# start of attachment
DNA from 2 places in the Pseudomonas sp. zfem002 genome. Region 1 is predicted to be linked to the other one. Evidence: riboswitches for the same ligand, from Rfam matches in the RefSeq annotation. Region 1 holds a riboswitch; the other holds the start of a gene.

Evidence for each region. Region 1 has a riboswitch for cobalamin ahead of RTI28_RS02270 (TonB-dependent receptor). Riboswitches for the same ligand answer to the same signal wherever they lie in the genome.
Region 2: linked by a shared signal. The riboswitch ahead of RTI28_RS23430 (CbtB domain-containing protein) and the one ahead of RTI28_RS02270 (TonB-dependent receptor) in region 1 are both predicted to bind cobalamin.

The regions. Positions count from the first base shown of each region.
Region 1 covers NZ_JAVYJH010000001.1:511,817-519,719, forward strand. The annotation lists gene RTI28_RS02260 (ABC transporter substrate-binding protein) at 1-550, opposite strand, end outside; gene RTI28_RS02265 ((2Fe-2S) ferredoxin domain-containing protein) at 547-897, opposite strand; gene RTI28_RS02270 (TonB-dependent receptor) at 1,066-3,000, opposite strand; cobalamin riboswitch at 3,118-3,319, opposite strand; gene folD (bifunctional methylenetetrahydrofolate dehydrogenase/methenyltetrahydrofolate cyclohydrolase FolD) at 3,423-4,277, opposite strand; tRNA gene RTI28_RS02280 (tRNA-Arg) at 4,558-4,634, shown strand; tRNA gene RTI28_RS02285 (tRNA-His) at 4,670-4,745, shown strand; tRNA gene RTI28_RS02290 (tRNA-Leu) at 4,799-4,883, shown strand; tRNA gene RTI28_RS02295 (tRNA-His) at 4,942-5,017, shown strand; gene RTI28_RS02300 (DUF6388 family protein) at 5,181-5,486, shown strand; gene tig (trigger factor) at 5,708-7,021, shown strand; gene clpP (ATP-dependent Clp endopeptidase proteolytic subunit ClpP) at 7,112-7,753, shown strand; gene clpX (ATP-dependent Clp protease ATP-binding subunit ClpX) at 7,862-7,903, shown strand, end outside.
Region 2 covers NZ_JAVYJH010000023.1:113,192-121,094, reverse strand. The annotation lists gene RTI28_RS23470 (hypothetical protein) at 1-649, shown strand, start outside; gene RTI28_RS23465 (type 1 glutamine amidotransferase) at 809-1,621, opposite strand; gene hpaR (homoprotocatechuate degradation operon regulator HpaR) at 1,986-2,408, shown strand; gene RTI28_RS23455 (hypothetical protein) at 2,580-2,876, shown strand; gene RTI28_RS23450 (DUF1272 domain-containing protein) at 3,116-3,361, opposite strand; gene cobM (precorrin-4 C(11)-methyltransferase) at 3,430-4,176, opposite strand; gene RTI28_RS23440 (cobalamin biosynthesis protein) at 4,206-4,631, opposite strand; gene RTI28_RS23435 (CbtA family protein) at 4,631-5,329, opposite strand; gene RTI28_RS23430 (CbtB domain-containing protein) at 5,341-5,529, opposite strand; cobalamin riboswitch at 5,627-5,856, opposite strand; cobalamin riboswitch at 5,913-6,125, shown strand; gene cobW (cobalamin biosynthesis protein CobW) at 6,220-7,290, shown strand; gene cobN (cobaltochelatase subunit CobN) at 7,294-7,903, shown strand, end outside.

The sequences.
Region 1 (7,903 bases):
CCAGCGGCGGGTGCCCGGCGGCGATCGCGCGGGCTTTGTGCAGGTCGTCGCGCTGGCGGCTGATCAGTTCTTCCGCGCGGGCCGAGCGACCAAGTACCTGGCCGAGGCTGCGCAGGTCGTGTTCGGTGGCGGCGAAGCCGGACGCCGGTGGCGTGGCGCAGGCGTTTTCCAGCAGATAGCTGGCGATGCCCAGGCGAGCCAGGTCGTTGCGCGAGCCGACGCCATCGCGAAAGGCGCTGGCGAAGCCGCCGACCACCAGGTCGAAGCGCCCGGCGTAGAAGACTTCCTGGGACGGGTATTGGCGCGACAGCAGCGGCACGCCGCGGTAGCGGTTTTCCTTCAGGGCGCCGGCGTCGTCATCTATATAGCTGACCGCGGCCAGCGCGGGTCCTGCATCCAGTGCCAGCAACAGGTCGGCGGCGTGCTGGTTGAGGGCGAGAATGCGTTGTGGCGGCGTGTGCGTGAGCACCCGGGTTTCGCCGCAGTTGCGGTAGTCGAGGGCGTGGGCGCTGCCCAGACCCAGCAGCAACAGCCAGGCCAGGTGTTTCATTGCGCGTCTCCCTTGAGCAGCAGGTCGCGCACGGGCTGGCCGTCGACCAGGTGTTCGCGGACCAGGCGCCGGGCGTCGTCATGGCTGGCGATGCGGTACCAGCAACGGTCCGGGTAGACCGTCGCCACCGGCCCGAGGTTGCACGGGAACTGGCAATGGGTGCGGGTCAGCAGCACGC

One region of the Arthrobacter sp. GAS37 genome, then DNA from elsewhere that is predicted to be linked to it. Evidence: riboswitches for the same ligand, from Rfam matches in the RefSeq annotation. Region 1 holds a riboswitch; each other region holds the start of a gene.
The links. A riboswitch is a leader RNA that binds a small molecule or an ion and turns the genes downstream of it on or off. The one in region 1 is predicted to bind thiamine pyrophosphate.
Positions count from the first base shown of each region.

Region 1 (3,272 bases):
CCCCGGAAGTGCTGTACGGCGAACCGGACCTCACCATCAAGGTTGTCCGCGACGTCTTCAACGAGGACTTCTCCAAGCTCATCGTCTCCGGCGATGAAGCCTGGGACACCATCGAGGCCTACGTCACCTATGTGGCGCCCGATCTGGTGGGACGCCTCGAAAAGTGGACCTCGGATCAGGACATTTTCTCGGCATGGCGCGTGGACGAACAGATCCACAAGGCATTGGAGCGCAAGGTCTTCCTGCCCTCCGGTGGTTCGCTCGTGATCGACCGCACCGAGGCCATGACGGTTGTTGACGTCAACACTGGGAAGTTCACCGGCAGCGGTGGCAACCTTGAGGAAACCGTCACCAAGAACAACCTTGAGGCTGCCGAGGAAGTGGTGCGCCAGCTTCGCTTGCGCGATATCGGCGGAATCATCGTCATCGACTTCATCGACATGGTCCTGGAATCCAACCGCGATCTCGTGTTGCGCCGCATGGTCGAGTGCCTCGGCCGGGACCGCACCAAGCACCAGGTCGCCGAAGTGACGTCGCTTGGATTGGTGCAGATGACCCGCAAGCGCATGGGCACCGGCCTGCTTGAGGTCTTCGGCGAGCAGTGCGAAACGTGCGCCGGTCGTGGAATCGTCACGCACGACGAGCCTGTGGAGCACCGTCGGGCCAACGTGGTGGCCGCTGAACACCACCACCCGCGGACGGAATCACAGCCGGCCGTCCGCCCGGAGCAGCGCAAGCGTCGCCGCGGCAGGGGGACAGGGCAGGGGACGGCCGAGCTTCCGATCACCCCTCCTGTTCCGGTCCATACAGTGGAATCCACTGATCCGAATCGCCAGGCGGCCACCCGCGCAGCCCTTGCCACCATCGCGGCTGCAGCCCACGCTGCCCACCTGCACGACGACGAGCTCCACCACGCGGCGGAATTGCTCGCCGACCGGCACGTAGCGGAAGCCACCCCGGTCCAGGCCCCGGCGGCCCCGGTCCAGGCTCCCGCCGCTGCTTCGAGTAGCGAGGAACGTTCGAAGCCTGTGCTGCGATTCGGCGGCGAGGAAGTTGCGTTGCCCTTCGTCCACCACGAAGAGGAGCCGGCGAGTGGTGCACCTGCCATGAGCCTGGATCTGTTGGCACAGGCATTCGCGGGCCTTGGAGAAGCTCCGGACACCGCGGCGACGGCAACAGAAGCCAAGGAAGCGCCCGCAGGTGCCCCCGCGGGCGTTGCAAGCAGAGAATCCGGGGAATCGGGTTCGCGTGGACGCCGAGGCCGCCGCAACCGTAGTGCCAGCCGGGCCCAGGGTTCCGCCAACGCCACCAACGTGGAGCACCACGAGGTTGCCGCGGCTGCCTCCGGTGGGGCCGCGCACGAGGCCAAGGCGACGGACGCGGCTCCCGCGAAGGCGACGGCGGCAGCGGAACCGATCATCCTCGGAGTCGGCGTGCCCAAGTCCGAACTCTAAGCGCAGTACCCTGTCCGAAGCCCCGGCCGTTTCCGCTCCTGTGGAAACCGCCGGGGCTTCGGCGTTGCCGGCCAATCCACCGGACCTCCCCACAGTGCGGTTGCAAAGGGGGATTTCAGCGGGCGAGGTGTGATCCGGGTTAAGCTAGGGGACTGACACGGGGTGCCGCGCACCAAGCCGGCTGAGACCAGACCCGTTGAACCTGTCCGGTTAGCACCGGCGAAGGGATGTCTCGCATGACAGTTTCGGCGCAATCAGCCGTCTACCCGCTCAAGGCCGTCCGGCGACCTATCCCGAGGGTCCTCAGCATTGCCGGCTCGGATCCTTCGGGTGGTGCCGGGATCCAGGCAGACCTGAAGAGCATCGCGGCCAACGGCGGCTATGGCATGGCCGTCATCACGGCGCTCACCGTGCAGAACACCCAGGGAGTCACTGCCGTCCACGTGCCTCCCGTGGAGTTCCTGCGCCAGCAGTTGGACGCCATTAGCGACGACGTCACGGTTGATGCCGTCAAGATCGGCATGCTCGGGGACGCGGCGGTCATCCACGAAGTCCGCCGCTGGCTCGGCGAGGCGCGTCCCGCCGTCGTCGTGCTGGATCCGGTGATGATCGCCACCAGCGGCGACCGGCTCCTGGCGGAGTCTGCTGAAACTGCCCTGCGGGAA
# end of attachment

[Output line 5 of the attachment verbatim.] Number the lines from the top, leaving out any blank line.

Region 1 covers NZ_JAVYJH010000001.1:511,817-519,719, forward strand. The annotation lists gene RTI28_RS02260 (ABC transporter substrate-binding protein) at 1-550, opposite strand, end outside; gene RTI28_RS02265 ((2Fe-2S) ferredoxin domain-containing protein) at 547-897, opposite strand; gene RTI28_RS02270 (TonB-dependent receptor) at 1,066-3,000, opposite strand; cobalamin riboswitch at 3,118-3,319, opposite strand; gene folD (bifunctional methylenetetrahydrofolate dehydrogenase/methenyltetrahydrofolate cyclohydrolase FolD) at 3,423-4,277, opposite strand; tRNA gene RTI28_RS02280 (tRNA-Arg) at 4,558-4,634, shown strand; tRNA gene RTI28_RS02285 (tRNA-His) at 4,670-4,745, shown strand; tRNA gene RTI28_RS02290 (tRNA-Leu) at 4,799-4,883, shown strand; tRNA gene RTI28_RS02295 (tRNA-His) at 4,942-5,017, shown strand; gene RTI28_RS02300 (DUF6388 family protein) at 5,181-5,486, shown strand; gene tig (trigger factor) at 5,708-7,021, shown strand; gene clpP (ATP-dependent Clp endopeptidase proteolytic subunit ClpP) at 7,112-7,753, shown strand; gene clpX (ATP-dependent Clp protease ATP-binding subunit ClpX) at 7,862-7,903, shown strand, end outside.